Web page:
Mar 18, 2013 · 4 minutes

Four things jump out from the Pew Research Center’s just-released “State of the News Media 2013” report. None of them are particularly good news for anyone in news publishing but they all point to a clear and easy-to-understand trend: Ads alone just ain’t going to cut it anymore; it’s officially time to be experimenting with paid content models; and the product itself – news – is increasingly being commoditized.

Google and Facebook are sucking up all the digital advertising oxygen

While the likes of Business Insider CEO Henry Blodget point to rising digital advertising revenues as cause for optimism among digital publishers, a close look at where those dollars are actually going is not so encouraging. Sadly for publishers, most digital ad spend is going to Google and Facebook (Twitter will no doubt soon join that top tier), and those two companies are also hogging the newly opened up mobile display ad opportunities. Six companies already account for 72 percent market share of mobile display ads, Pew notes, and none of them produce news. News publications are also losing local digital advertising.

Says Pew, “improved geo-targeting is allowing many national advertisers to turn to Google, Facebook and other large networks to buy ads that once might have gone to local news media. At the same time, Google and Facebook are also moving directly into local ad sales. Google is now the ad leader in search, display and mobile.” The takeaway for new and aspiring publishers: Don’t expect ads to keep you afloat.

Sponsored content is up sharply

The Atlantic, Forbes, BuzzFeed, and Gawker are all embracing sponsored content as a way to branch out beyond display ads. Okay, sometimes they call it “native advertising” (BuzzFeed) or “content-driven commerce” (Gawker) – and no-one wants to call it advertorial – but it all amounts to the same thing: a brand slapped on to special content that wouldn’t otherwise be produced.

At PandoDaily, we’ve got a twist on the model, creating series of stories based on editorially selected themes that sponsors then choose to back. All these efforts are in some part a response to the declining value of online display ads, and particularly banners, which are hopefully on their deathbed. Expect to see more such sponsored content – the category is going gangbusters, with Time, Hearst, and Conde Nast all building formats to run native ads.“Though it remains small in dollars, the category’s growth rate is second only to that of video,” Pew says. “Sponsorship ads rose 38.9 percent, to $1.56 billion; that followed a jump of 56.1 percent in 2011.”

Experiments with paid content reached a turning point in 2012

In 2012, people figured out that the New York Times’ porous paywall was actually a success, Andrew Sullivan showed that a community-supported site might be possible, raising more than $500,000 in a matter of weeks (just today, though, he has announced that he is tightening his paywall), and Marco Arment’s The Magazine became profitable in its first month, without selling ads of any kind. Just today, the first details about the Washington Post’s proposed paywall emerged. Katherine Weymouth, the Post’s publisher, said: “We’ve watched our peers in the industry, and we think the metered model is the best way to keep our reach while asking our readers to help pay for the quality journalism we are known for.”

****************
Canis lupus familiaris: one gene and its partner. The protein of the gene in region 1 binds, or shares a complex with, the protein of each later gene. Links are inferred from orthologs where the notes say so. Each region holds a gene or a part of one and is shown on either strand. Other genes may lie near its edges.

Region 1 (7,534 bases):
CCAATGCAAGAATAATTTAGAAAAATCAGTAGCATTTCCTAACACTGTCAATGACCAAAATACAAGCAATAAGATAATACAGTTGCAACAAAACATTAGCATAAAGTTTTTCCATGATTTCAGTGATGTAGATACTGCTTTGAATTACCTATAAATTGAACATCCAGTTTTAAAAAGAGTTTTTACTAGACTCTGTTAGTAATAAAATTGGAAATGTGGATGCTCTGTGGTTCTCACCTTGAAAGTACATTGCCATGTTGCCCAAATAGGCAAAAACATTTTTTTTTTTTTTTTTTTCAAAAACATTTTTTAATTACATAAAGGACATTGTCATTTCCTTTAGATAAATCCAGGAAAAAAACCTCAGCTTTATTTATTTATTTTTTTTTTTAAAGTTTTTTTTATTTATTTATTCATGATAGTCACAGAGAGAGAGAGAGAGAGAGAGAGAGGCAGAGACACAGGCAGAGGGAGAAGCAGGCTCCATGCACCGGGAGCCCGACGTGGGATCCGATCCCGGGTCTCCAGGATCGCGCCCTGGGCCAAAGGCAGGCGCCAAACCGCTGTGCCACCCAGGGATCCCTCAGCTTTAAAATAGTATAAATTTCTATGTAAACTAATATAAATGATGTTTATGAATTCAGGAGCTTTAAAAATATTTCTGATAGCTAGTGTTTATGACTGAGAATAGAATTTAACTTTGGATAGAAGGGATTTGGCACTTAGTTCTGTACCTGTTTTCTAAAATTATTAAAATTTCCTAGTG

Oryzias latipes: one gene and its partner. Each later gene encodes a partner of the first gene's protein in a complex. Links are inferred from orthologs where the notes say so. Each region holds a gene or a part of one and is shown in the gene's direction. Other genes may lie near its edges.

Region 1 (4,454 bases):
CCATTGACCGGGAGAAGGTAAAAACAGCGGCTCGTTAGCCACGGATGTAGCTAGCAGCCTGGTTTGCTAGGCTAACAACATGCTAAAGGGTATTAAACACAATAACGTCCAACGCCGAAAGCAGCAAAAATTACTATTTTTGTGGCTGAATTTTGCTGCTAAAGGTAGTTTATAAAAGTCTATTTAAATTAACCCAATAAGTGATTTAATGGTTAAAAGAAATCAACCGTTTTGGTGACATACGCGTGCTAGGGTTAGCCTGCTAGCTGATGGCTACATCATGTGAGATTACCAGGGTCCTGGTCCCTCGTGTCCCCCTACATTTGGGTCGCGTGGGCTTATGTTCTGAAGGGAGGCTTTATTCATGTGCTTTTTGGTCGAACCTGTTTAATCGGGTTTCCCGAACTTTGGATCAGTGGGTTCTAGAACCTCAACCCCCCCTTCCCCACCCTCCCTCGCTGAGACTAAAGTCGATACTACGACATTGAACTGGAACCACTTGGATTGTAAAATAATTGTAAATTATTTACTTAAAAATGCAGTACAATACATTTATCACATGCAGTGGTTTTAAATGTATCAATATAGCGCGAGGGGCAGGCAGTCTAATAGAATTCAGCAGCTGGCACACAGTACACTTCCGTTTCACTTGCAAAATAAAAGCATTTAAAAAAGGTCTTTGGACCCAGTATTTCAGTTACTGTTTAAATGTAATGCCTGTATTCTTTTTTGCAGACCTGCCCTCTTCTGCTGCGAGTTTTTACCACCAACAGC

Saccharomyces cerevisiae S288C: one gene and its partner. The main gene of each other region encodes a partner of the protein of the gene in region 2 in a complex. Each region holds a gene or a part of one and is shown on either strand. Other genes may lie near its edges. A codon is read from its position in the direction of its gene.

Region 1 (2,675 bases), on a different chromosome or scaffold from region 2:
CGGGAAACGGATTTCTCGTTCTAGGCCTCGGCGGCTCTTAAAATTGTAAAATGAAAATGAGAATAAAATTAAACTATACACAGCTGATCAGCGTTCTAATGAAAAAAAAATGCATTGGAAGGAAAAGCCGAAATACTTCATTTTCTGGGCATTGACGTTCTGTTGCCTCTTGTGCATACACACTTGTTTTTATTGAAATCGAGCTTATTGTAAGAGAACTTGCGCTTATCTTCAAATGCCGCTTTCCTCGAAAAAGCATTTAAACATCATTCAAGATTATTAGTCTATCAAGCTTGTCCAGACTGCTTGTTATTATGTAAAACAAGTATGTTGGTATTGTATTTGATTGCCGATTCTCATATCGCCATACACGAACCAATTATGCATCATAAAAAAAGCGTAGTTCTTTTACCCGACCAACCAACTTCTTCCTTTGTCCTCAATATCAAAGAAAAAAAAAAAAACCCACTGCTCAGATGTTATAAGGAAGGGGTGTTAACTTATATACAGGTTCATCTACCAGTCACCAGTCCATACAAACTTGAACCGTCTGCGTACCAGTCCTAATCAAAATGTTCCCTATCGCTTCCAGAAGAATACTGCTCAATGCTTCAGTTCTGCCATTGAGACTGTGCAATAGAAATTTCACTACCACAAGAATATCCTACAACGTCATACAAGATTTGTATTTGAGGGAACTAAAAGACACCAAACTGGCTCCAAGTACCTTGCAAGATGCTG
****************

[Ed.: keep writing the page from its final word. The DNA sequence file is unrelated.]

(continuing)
Meanwhile, 450 of the US’s 1,380 daily newspapers have started or announced plans for some kind of paid content subscription or paywall plan, says Pew, in many cases opting for a New York Times-esque metered model, which allows a certain number of free visits before asking readers to pony up. “With digital ad revenue growing at an anemic 3 percent a year in the newspaper industry, digital subscriptions are seen as an increasingly vital component of any new business model for journalism – though, in most cases, they fall far short of actually replacing the revenue lost in advertising.” Expect to see a lot more action and experimentation in 2013.

News is being commoditized even more

Consider this sentence from Pew: “A growing list of media outlets, such as Forbes magazine, use technology by a company called Narrative Science to produce content by way of algorithm, no human reporting necessary.” This was only one sentence from Pew’s report, but it is a portentous one. Narrative Science automatically creates stories out of raw data that would otherwise have been written by human hands. More robots producing news means fewer humans needed for the task.

This year, it was Forbes, but it can’t be long until other publications – sports and business ones, especially – realize that an algorithm is cheaper than an actual reporter. That’s when news stories become commodities: easy to produce, easy to replicate, easy to distribute. Combine those factors with the decline of digital ad dollars and newsroom layoffs, and it’s no wonder that we are seeing a crisis in journalism. As Pew remarks, “This adds up to a news industry that is more undermanned and unprepared to uncover stories, dig deep into emerging ones or to question information put into its hands.”

[Image courtesy Jurgen Appelo]